The student blog for Drake University first year seminar entitled Visual Politics

Thursday, September 23, 2010

A Defining Moment in Sports History

On April 8th, 1974, the Atlanta Braves returned from a three game series with the Cincinnati Reds. Hank Aaron had recently tied Babe Ruth's home run record and was looking to break that record against the Los Angeles Dodgers. Hank Aaron was leading off the fourth inning against Dodger pitcher Al Downing. Legendary Dodger, and baseball radio broadcaster Vin Scully was announcing the game. Downing led off with a fastball low and away. Scully handled the rest:

          "Fastball, is a high drive into deep left center field. Buckner goes back to the fence, it is gone!What a marvelous moment for baseball! What a marvelous moment for Atlanta and the state of   Georgia; what a marvelous moment for the country and the world. A black man is getting a standing ovation in the deep south for breaking a record of an all-time baseball idol. And it is a great moment for all of us, and particularly for Henry Aaron; who is met at home plate not only by every member of the braves, but by his father and mother. He threw his arms around his father, and as he left the home plate area, his mother came running across the grass, threw her arms around his neck, kissed him for all she was worth! And for the first time in a long time, that poker face in Aaron shows the tremendous strain and relief of what it must have been like to live with for the past several months."

Any fan of the great game of baseball, or moments in sports that change history forever can appreciate this moment. This moment wasn't just a great day for baseball players and fans alike. It was a great day for the African American community was well. This image of Henry Aaron is one of the most iconic and revered images of the great game of baseball. This image runs very deep with a lot of different people for a lot of different reasons. For example, this image creates a lot of positive, and negative emotions among different groups of people in the community. The image reflects emotional scenarios because the photograph's focus on bodily expression not only displays emotions but also places the viewer in an affective relationship with the people in the picture. This is true especially today because of all the steroid controversy. Barry Bonds may have broken the home run record, but Hank Aaron is still the home run king. Whenever people look at this image they feel a sense of happiness and security knowing that his achievements were done without the help of performance enhancing drugs.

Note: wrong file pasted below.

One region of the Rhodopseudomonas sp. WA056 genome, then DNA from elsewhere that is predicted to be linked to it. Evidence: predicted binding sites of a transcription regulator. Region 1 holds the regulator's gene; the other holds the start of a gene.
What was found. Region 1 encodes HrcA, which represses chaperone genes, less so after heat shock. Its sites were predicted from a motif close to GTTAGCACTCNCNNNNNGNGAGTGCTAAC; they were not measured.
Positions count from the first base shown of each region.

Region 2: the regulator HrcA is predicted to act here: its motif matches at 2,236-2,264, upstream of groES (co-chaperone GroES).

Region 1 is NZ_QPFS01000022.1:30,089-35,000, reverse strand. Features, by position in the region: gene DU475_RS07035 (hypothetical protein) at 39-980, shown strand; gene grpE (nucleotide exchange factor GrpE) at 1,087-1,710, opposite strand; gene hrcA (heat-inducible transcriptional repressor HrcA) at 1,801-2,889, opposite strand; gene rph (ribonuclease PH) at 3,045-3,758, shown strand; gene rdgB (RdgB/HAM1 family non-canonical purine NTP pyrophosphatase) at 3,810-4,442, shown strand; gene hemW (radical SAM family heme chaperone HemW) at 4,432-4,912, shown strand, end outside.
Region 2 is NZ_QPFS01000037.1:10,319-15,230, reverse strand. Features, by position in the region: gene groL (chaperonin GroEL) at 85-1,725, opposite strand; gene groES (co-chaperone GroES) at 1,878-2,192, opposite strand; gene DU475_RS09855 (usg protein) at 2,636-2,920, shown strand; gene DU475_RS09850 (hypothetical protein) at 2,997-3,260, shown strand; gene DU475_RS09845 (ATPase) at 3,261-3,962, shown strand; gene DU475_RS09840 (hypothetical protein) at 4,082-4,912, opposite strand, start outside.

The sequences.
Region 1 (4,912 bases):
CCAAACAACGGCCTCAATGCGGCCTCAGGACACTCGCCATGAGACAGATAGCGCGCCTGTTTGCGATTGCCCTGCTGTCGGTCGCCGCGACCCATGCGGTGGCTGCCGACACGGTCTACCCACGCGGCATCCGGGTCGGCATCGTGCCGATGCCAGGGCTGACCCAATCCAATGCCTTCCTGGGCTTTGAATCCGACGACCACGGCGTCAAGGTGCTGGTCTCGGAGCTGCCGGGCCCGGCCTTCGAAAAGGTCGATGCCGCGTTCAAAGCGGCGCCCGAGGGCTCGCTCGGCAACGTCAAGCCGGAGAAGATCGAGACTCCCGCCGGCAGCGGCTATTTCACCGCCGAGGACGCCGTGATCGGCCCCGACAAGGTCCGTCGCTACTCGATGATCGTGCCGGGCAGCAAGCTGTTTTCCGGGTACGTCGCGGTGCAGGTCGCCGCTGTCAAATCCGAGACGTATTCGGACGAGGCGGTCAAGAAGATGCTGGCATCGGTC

When Hank Aaron hit this home run, it created a moment way larger than itself. In a sense this image uses civic performance because when Hank Aaron hit number 715, he created hope for millions of Americans everywhere both black and white. By breaking the home run record and breaking racial barriers, Hank Aaron allowed for other people to break personal barriers. This image represents all the time, effort, blood, sweat, and tears Hank Aaron put into what he loved. All the death threats he received didn't bring him down. All of the speed bumps he encountered made him stronger.  Its as if Hank Aaron was lifting the weight off of millions of people struggling with their day to day lives by simply hitting a home run. Yet by hitting this home run he provided hope and the idea that anything is possible. 

We can all learn a thing or two from Hank Aaron. Hard work and perseverance gave Henry Aaron the ability to hit the long ball better than anyone. It gave him the ability to run around the base paths and receive a standing ovation from white and black fans alike. Most importantly, Hank Aaron can look at the situation now with how much of an influence steroids and banned substances have on professional sports and smile knowing he did the right thing by playing the game the right way. This image illustrates the civic performance, and captures the emotions that most feel when looking back on this legend making history. 

Heroes get remembered, but legends never die... 

Caleb Copley  

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